The sheer volume and passion that surrounds Texas high school football is unlike anywhere else in America.
This year, the state is home to the top two prospects in the ESPNU 150, too.
Recruiting in Texas is bigger than anywhere else, but are the players necessarily better?
Colleague Mitch Sherman took a look at the issue from a wide angle, and the results seem to indicate that players in Texas are just like anyone else.
ESPN.com examined the post-high school football careers of 772 consensus prep All-America players from 1998 to 2007, using a composite of the Parade All-America and SuperPrep Elite 50 teams.
Each player was assigned a value of 1 through 5, similar to the star-ranking systems used to commonly classify recruits -- with 1 as a bust and 5 as an All-America-caliber college player, first-round NFL draft pick or All-Pro.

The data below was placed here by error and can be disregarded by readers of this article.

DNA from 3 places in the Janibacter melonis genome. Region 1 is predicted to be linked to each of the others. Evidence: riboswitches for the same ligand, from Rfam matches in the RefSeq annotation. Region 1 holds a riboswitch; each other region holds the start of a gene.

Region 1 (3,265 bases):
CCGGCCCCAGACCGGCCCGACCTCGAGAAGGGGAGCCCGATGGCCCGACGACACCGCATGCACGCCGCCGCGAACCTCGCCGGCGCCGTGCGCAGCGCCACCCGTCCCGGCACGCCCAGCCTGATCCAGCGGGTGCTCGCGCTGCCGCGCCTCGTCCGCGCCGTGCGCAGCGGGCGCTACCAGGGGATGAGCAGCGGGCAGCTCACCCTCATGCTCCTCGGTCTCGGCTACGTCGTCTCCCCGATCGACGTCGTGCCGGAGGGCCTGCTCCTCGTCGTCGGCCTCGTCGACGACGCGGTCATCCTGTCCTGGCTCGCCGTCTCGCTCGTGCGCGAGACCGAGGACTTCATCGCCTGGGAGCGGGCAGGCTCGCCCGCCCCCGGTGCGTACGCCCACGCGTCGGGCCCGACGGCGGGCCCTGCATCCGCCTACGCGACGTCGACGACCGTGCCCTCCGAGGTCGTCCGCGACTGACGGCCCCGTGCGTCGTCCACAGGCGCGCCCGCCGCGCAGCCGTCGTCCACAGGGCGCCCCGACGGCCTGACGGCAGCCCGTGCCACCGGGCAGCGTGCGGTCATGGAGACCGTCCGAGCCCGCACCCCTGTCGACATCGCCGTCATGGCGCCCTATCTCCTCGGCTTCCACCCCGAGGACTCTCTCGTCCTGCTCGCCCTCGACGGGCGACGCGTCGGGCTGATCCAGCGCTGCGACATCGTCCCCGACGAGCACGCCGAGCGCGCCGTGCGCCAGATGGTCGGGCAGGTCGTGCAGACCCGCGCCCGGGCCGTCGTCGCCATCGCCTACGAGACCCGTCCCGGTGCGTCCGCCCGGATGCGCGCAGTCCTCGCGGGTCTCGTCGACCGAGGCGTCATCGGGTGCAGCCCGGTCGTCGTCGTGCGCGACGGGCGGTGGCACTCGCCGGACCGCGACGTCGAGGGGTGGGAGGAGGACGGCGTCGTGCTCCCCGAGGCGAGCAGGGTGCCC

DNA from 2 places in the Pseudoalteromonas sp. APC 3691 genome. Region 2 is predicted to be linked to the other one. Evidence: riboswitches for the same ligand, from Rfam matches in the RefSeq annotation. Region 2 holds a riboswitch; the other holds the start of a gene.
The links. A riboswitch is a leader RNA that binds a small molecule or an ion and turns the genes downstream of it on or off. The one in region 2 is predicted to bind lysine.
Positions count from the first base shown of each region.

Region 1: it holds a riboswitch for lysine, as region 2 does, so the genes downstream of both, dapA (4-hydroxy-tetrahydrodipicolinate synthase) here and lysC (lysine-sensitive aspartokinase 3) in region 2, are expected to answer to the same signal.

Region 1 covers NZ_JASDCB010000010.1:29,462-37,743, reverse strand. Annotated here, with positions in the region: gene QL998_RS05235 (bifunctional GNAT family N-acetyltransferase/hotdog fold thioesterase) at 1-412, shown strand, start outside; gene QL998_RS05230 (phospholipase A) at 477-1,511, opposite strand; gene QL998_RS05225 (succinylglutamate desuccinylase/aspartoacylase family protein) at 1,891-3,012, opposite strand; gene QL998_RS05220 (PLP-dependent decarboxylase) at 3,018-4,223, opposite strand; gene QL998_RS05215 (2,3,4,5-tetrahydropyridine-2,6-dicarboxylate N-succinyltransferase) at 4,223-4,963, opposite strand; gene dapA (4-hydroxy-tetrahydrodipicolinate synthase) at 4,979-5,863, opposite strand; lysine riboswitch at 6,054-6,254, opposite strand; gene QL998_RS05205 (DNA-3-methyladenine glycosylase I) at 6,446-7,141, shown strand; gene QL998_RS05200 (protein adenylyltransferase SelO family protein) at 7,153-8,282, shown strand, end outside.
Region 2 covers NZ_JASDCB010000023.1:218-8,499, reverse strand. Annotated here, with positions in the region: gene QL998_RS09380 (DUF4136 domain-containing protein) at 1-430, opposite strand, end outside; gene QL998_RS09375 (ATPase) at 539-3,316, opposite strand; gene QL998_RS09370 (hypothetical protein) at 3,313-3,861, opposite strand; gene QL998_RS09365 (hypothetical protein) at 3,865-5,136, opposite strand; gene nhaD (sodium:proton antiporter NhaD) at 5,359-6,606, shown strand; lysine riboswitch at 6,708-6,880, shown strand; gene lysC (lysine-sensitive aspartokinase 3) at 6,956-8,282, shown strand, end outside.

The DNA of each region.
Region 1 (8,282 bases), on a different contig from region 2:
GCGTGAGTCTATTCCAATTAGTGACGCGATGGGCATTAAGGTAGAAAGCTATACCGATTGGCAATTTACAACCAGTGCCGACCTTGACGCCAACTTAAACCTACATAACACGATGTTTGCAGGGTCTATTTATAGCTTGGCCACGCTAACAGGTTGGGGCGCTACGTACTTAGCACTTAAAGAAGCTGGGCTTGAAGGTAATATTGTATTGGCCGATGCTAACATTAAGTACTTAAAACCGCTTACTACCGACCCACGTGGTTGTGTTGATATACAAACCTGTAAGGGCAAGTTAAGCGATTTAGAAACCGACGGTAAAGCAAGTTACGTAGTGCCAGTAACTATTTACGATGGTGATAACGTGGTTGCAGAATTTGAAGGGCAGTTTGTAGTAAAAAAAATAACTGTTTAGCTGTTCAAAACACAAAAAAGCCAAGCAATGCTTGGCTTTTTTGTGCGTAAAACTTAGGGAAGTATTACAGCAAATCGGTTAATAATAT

The study compared 81 prospects who played high school football in Texas to 176 in California and Florida, regarded as the other top talent-producing states, and 515 from everywhere else.
The results showed no discernible difference in level of success between any of the regions. Players from Texas scored a decade-long average of 3.06. California and Florida players averaged 3.16, and the national average was 3.10.
Despite the intense and unmatched environment of Texas high school football, a top-tier prospect from Texas, statistically, fares no better or worse in college and the NFL than a player of equal acclaim from Arkansas or Massachusetts or Hawaii. Texas serves as a microcosm of the nation as a whole in generating bona fide football stars. What happens before college makes no more difference to elite recruits in Texas than in the rest of the country.
There's lots more in Sherman's study, including a look at the culture within Texas and famous recruits who went on to glory or flameout status. Check it out.